These hiking clubs are explored in more depth in the third chapter. Formed as recreation groups, members of the Carolina Mountain Club and the Smoky Mountains Hiking Club developed their expertise through “the privilege of suffering on the slopes of the Smokies [as] a special type of knowing” (p. 71). Technologies of imagery are reprised as key knowledge-making tools, and photographs by club member George Masa sought to capture the effort it took to achieve an image as much as the landscape. In their work cutting trails through the Smokies, they also controlled recreational development so that access expanded but the “ruggedness” they valued was preserved. This chapter is the only one that examines expertise making by “insiders” from Appalachia—Masa and the founders of both clubs lived in Knoxville, Tennessee, and Asheville, North Carolina—rather than outsiders who traveled there.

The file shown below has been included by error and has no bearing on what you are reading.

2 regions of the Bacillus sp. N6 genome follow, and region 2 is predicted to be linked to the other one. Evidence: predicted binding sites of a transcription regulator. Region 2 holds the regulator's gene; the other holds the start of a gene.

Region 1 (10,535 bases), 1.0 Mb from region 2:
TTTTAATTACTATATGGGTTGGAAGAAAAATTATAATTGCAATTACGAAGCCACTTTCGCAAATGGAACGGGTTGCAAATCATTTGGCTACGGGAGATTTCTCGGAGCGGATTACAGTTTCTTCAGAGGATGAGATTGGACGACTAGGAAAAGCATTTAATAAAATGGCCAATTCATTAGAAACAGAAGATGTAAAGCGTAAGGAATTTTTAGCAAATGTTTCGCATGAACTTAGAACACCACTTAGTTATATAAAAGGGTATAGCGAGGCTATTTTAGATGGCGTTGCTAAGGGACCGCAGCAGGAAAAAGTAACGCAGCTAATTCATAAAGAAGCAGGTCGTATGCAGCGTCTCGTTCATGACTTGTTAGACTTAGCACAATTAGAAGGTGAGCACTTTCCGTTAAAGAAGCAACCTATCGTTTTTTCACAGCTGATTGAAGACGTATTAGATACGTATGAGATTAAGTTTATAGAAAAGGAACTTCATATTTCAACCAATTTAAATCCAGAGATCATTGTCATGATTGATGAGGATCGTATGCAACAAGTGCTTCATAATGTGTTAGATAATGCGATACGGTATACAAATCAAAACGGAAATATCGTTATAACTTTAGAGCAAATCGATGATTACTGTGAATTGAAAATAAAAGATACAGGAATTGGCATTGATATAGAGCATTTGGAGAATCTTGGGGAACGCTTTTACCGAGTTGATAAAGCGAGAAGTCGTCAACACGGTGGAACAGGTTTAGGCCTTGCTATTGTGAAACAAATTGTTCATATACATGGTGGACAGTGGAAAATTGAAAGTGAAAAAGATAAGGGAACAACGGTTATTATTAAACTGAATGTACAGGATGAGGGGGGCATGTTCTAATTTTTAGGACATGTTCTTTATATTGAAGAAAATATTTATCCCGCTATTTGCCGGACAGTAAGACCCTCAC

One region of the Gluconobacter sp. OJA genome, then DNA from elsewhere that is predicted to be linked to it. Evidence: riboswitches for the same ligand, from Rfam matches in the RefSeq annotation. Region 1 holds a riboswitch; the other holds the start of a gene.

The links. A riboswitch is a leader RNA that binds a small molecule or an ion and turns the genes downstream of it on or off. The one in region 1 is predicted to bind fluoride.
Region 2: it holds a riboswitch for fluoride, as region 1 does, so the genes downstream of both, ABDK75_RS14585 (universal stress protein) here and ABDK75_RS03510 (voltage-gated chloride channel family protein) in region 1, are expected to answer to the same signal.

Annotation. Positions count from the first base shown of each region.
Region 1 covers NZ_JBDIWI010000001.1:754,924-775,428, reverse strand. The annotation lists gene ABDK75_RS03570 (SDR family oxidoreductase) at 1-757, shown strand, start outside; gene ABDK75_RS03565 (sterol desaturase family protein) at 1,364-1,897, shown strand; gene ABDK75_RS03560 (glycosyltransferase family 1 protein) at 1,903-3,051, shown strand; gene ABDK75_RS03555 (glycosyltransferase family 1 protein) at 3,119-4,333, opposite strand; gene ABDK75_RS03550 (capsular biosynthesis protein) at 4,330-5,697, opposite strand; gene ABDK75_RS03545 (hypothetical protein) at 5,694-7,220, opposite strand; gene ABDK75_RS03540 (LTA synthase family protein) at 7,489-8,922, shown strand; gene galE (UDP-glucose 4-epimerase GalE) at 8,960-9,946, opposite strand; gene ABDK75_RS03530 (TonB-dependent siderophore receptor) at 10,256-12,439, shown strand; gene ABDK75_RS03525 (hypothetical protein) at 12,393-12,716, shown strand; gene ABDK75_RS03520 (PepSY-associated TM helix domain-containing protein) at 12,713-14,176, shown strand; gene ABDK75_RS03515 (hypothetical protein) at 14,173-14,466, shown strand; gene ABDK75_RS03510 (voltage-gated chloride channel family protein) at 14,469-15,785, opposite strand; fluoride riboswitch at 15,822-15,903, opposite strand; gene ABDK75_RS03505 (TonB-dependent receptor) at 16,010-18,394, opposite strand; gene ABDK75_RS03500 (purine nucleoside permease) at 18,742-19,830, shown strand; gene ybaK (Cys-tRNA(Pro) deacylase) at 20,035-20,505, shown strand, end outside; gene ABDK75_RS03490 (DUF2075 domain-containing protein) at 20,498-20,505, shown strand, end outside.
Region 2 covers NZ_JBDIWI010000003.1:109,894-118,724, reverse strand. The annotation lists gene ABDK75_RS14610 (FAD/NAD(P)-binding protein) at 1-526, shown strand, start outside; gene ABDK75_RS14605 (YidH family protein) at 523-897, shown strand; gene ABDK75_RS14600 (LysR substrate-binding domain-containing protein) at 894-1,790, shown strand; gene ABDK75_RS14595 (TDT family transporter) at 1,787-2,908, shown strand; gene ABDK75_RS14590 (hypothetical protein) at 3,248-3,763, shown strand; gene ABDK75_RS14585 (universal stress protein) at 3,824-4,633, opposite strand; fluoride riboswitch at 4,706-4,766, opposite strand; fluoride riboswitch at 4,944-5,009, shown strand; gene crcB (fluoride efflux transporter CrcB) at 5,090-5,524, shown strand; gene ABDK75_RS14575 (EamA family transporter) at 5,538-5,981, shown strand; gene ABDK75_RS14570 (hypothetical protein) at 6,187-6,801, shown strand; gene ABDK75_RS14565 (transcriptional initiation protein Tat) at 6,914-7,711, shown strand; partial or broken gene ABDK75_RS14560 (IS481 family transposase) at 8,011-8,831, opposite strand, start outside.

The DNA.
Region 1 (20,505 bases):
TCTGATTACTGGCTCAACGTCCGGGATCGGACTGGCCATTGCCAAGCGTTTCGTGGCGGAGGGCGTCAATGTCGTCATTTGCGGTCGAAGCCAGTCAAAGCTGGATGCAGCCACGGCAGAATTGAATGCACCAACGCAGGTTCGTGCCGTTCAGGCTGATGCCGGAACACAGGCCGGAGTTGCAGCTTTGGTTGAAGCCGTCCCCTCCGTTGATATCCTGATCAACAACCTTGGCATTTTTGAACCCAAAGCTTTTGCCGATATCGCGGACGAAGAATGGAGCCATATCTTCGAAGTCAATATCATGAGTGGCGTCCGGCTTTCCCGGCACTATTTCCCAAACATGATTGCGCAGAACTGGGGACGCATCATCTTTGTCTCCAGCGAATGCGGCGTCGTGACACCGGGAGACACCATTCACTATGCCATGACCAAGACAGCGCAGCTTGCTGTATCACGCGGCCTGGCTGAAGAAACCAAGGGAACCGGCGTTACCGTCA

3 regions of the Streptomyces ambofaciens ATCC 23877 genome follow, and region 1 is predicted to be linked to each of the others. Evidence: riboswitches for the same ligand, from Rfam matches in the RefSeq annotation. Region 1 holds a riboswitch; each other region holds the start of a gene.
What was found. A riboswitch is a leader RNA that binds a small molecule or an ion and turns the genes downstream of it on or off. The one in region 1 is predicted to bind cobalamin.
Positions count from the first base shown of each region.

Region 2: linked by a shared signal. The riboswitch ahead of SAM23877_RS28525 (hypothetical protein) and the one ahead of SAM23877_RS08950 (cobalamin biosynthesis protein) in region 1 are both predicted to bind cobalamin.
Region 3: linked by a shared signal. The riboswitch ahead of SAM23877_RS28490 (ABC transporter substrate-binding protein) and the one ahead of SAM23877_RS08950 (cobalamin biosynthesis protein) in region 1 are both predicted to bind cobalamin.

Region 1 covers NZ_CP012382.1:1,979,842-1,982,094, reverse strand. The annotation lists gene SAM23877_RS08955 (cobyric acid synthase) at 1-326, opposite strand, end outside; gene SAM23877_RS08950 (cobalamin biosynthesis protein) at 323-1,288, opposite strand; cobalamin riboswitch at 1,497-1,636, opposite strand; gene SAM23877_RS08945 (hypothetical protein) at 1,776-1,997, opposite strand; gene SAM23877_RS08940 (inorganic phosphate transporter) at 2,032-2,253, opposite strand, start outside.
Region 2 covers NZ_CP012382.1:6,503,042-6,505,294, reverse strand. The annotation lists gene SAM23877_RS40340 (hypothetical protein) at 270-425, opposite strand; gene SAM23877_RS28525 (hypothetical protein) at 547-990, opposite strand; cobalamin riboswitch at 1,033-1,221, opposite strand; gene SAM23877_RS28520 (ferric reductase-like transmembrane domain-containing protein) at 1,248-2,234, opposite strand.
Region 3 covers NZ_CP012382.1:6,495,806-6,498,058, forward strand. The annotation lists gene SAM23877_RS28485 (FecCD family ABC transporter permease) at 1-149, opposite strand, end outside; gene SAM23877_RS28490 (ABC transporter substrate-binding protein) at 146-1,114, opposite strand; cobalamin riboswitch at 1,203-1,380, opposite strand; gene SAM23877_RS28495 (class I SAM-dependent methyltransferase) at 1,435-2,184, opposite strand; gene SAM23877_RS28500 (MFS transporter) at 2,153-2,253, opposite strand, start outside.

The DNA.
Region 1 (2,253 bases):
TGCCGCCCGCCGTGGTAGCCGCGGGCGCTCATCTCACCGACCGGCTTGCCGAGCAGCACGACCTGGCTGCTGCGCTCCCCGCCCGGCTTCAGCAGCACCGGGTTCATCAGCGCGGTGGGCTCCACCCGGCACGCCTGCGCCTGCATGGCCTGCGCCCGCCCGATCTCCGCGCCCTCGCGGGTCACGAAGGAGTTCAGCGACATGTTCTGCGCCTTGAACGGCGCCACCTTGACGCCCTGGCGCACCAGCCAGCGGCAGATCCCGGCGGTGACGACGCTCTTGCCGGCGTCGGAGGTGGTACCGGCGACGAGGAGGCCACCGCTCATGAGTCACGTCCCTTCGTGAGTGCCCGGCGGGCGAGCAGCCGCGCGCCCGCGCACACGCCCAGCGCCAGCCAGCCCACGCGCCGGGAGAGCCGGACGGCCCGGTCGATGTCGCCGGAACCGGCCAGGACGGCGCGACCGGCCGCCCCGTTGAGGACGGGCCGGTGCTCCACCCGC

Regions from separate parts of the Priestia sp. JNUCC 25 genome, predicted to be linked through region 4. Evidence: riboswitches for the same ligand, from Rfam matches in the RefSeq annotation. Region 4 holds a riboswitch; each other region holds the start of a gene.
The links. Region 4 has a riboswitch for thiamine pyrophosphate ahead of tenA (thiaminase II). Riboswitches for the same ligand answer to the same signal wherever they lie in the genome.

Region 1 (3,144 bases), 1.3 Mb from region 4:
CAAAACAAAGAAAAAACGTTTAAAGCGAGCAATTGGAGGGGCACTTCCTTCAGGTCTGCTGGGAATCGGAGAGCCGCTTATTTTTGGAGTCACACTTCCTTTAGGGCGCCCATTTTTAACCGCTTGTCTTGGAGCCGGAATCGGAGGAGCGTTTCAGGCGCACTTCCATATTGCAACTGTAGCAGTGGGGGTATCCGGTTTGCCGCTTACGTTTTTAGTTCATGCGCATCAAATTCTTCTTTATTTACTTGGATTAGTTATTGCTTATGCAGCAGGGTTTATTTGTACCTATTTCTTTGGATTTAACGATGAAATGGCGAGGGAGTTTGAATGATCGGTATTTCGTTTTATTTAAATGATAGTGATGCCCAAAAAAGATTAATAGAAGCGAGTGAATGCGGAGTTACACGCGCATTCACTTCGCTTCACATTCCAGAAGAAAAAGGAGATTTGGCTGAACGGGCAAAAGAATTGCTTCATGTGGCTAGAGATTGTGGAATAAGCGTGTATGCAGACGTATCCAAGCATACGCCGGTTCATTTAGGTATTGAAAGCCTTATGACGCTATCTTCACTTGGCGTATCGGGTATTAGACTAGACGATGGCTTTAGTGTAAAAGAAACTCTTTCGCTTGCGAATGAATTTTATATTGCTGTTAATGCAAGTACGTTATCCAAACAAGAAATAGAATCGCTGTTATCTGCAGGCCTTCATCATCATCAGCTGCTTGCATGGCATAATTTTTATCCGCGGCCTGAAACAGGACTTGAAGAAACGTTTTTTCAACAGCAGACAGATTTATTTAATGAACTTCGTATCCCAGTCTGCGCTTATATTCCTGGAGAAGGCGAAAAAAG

While expertise in these first three chapters is crafted through an Appalachian landscape that was valued because of its lack of inhabitants—“those local people whom they did encounter they could quietly omit”—in the 1920s to 1930s, the last two chapters look at professionals who built their careers through their studies of Appalachian people in the 1950s to 1970s (p. 6). Chapter 4 follows University of Kentucky anthropologist Marion Pearsall, who eschewed environmental determinist explanations of health that posited that “bad” Appalachian land created “bad” people. Slavishak argues that her work, and the disciplinary expertise she garnered through it, details an Appalachian region that was not defined by isolation but shaped by economic stagnation, institutional deficits, and cultural norms and practices of Appalachian families. Pearsall contended that if health providers wanted to change outcomes in the region, they needed to do so through careful establishment of social relations, and she translated her fieldwork in Leslie County, Kentucky, into generalizable recommendations for social scientists that defined the kinds of studies that founded the nascent field of medical anthropology.